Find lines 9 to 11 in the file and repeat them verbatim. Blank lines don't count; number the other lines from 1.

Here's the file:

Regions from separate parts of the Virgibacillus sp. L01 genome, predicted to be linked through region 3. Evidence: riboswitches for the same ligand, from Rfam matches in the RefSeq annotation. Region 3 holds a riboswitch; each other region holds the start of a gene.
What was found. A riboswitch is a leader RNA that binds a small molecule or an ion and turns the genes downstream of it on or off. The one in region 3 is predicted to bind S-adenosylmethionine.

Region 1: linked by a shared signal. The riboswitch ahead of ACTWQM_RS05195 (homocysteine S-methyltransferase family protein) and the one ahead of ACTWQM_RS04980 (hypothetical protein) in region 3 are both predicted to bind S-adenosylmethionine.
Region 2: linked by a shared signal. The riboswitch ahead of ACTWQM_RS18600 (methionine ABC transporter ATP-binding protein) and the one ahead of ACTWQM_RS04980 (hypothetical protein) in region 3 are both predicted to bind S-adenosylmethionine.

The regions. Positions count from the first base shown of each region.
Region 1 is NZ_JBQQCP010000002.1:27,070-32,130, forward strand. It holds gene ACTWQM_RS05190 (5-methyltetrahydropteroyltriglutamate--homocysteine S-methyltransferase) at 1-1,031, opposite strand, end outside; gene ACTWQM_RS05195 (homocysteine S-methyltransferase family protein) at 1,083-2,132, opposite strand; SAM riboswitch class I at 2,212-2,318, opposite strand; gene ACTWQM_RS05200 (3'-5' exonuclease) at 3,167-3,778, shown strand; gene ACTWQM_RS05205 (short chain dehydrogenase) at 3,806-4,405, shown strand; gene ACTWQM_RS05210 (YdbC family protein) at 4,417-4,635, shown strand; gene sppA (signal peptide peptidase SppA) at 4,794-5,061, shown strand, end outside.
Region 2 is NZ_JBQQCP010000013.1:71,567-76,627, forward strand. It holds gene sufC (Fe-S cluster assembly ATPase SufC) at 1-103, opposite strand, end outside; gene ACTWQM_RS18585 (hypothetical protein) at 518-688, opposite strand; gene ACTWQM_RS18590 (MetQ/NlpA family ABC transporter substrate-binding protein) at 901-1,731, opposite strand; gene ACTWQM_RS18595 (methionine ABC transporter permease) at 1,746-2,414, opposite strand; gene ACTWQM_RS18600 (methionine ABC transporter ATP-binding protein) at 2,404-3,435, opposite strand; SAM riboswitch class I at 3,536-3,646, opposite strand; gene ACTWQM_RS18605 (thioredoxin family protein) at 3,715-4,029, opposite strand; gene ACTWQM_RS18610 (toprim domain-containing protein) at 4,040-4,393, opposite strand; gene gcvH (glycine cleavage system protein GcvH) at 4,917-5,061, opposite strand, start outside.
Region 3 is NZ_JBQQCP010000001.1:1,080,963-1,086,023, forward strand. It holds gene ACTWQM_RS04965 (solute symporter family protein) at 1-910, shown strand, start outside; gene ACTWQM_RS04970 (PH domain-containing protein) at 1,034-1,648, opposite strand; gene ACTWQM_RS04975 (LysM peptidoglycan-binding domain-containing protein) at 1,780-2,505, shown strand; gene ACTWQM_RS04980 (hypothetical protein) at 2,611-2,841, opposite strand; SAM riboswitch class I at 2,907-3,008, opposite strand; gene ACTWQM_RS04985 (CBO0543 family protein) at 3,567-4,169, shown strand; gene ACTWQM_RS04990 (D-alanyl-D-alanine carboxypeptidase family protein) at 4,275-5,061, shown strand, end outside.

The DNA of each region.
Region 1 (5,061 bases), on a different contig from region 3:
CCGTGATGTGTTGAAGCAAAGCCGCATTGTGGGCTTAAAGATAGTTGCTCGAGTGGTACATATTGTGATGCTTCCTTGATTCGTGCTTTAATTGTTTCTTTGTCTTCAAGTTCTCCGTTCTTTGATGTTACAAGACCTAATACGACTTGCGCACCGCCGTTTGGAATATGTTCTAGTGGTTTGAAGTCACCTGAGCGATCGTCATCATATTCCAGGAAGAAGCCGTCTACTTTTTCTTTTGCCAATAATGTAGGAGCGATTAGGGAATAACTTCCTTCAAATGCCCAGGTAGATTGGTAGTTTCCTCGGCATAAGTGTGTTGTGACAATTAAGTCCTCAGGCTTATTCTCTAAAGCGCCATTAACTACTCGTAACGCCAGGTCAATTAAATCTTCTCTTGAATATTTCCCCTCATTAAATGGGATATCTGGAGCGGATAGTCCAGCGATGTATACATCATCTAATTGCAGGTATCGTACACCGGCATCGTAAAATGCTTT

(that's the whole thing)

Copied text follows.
The DNA of each region.
Region 1 (5,061 bases), on a different contig from region 3:
CCGTGATGTGTTGAAGCAAAGCCGCATTGTGGGCTTAAAGATAGTTGCTCGAGTGGTACATATTGTGATGCTTCCTTGATTCGTGCTTTAATTGTTTCTTTGTCTTCAAGTTCTCCGTTCTTTGATGTTACAAGACCTAATACGACTTGCGCACCGCCGTTTGGAATATGTTCTAGTGGTTTGAAGTCACCTGAGCGATCGTCATCATATTCCAGGAAGAAGCCGTCTACTTTTTCTTTTGCCAATAATGTAGGAGCGATTAGGGAATAACTTCCTTCAAATGCCCAGGTAGATTGGTAGTTTCCTCGGCATAAGTGTGTTGTGACAATTAAGTCCTCAGGCTTATTCTCTAAAGCGCCATTAACTACTCGTAACGCCAGGTCAATTAAATCTTCTCTTGAATATTTCCCCTCATTAAATGGGATATCTGGAGCGGATAGTCCAGCGATGTATACATCATCTAATTGCAGGTATCGTACACCGGCATCGTAAAATGCTTT